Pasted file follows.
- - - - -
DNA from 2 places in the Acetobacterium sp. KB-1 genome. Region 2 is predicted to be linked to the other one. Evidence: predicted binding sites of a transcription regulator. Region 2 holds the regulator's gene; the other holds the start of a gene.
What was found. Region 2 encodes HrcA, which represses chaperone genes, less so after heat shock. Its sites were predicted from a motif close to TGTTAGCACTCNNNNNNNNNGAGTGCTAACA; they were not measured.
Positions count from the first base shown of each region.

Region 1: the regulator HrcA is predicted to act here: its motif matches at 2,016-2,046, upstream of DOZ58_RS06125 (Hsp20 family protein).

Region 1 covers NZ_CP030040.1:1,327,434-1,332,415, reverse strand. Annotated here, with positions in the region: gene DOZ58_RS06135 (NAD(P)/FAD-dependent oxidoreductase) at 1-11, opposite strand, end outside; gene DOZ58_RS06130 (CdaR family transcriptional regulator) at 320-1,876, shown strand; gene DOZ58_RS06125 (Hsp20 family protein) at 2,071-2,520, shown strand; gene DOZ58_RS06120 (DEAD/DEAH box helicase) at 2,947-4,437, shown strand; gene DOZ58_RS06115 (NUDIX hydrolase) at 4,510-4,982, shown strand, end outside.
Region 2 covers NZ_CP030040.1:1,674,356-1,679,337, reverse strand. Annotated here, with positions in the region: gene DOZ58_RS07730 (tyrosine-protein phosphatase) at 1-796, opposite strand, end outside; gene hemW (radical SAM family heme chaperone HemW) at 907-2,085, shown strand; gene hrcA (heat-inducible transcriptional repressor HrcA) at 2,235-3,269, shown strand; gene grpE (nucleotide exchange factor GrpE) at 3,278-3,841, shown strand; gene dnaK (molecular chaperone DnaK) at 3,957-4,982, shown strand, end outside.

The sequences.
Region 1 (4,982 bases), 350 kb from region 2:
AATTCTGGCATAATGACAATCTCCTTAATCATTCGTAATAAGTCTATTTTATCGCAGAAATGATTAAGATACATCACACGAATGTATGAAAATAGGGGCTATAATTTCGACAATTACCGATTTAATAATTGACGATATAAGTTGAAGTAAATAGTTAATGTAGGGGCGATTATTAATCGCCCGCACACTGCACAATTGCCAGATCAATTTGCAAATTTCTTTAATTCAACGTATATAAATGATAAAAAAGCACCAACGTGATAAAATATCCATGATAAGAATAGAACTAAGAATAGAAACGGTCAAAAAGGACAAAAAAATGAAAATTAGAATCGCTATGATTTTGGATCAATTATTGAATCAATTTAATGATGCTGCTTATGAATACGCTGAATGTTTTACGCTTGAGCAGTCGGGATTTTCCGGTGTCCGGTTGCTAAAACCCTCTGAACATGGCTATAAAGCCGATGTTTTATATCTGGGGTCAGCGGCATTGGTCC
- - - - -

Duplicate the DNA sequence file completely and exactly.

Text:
DNA from 2 places in the Acetobacterium sp. KB-1 genome. Region 2 is predicted to be linked to the other one. Evidence: predicted binding sites of a transcription regulator. Region 2 holds the regulator's gene; the other holds the start of a gene.
What was found. Region 2 encodes HrcA, which represses chaperone genes, less so after heat shock. Its sites were predicted from a motif close to TGTTAGCACTCNNNNNNNNNGAGTGCTAACA; they were not measured.
Positions count from the first base shown of each region.

Region 1: the regulator HrcA is predicted to act here: its motif matches at 2,016-2,046, upstream of DOZ58_RS06125 (Hsp20 family protein).

Region 1 covers NZ_CP030040.1:1,327,434-1,332,415, reverse strand. Annotated here, with positions in the region: gene DOZ58_RS06135 (NAD(P)/FAD-dependent oxidoreductase) at 1-11, opposite strand, end outside; gene DOZ58_RS06130 (CdaR family transcriptional regulator) at 320-1,876, shown strand; gene DOZ58_RS06125 (Hsp20 family protein) at 2,071-2,520, shown strand; gene DOZ58_RS06120 (DEAD/DEAH box helicase) at 2,947-4,437, shown strand; gene DOZ58_RS06115 (NUDIX hydrolase) at 4,510-4,982, shown strand, end outside.
Region 2 covers NZ_CP030040.1:1,674,356-1,679,337, reverse strand. Annotated here, with positions in the region: gene DOZ58_RS07730 (tyrosine-protein phosphatase) at 1-796, opposite strand, end outside; gene hemW (radical SAM family heme chaperone HemW) at 907-2,085, shown strand; gene hrcA (heat-inducible transcriptional repressor HrcA) at 2,235-3,269, shown strand; gene grpE (nucleotide exchange factor GrpE) at 3,278-3,841, shown strand; gene dnaK (molecular chaperone DnaK) at 3,957-4,982, shown strand, end outside.

The sequences.
Region 1 (4,982 bases), 350 kb from region 2:
AATTCTGGCATAATGACAATCTCCTTAATCATTCGTAATAAGTCTATTTTATCGCAGAAATGATTAAGATACATCACACGAATGTATGAAAATAGGGGCTATAATTTCGACAATTACCGATTTAATAATTGACGATATAAGTTGAAGTAAATAGTTAATGTAGGGGCGATTATTAATCGCCCGCACACTGCACAATTGCCAGATCAATTTGCAAATTTCTTTAATTCAACGTATATAAATGATAAAAAAGCACCAACGTGATAAAATATCCATGATAAGAATAGAACTAAGAATAGAAACGGTCAAAAAGGACAAAAAAATGAAAATTAGAATCGCTATGATTTTGGATCAATTATTGAATCAATTTAATGATGCTGCTTATGAATACGCTGAATGTTTTACGCTTGAGCAGTCGGGATTTTCCGGTGTCCGGTTGCTAAAACCCTCTGAACATGGCTATAAAGCCGATGTTTTATATCTGGGGTCAGCGGCATTGGTCC